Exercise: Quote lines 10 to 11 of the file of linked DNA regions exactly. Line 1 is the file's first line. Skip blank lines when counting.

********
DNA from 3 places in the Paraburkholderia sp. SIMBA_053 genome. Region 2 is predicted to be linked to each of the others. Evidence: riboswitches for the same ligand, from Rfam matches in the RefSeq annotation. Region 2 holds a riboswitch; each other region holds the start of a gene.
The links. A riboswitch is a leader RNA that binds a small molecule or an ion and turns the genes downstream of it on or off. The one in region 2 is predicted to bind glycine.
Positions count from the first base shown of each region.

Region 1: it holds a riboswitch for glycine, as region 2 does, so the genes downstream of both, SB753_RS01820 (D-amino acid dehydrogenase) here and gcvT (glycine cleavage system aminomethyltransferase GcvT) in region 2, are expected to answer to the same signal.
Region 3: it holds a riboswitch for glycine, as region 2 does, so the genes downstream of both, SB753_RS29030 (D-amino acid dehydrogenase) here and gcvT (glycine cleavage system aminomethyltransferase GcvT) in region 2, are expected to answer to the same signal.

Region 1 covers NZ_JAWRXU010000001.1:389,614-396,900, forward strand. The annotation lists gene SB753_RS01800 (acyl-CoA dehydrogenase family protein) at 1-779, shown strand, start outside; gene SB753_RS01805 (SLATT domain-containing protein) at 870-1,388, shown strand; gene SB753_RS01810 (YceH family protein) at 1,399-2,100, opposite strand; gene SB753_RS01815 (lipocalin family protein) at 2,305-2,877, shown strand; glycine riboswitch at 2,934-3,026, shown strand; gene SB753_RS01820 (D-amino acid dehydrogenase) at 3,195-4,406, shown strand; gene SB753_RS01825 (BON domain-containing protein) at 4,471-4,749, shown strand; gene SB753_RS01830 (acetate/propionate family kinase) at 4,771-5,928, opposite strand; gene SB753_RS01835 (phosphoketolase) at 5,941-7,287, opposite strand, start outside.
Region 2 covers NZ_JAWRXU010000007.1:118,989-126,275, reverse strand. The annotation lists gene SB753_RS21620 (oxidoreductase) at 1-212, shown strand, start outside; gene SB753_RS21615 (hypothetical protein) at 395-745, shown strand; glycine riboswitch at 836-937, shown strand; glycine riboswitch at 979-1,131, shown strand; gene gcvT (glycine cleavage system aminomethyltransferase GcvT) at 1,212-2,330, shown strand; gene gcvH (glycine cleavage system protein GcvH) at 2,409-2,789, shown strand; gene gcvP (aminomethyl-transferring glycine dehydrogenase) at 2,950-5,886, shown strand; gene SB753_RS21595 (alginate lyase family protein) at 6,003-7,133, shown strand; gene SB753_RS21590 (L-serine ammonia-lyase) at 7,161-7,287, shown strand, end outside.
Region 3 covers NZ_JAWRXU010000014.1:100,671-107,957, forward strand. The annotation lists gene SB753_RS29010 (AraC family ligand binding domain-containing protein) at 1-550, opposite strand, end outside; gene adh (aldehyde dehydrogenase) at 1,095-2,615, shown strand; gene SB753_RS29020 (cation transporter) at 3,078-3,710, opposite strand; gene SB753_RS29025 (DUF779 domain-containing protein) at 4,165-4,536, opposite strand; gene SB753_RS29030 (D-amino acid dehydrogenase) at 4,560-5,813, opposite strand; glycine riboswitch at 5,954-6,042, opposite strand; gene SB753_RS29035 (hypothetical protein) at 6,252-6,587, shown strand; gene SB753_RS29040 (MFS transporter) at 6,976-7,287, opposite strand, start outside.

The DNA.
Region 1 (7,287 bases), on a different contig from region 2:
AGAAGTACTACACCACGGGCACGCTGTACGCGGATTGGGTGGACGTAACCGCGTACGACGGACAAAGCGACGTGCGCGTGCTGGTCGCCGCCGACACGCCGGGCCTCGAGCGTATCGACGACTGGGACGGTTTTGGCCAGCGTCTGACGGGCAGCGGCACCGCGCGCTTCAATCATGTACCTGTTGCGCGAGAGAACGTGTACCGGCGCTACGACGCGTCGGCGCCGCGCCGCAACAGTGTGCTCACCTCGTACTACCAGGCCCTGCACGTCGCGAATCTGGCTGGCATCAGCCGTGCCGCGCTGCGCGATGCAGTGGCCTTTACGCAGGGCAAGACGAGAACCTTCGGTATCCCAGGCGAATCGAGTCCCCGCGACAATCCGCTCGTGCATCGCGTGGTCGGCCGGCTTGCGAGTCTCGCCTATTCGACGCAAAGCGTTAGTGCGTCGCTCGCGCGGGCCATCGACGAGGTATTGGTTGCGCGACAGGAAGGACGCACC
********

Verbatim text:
Region 1 (7,287 bases), on a different contig from region 2:
AGAAGTACTACACCACGGGCACGCTGTACGCGGATTGGGTGGACGTAACCGCGTACGACGGACAAAGCGACGTGCGCGTGCTGGTCGCCGCCGACACGCCGGGCCTCGAGCGTATCGACGACTGGGACGGTTTTGGCCAGCGTCTGACGGGCAGCGGCACCGCGCGCTTCAATCATGTACCTGTTGCGCGAGAGAACGTGTACCGGCGCTACGACGCGTCGGCGCCGCGCCGCAACAGTGTGCTCACCTCGTACTACCAGGCCCTGCACGTCGCGAATCTGGCTGGCATCAGCCGTGCCGCGCTGCGCGATGCAGTGGCCTTTACGCAGGGCAAGACGAGAACCTTCGGTATCCCAGGCGAATCGAGTCCCCGCGACAATCCGCTCGTGCATCGCGTGGTCGGCCGGCTTGCGAGTCTCGCCTATTCGACGCAAAGCGTTAGTGCGTCGCTCGCGCGGGCCATCGACGAGGTATTGGTTGCGCGACAGGAAGGACGCACC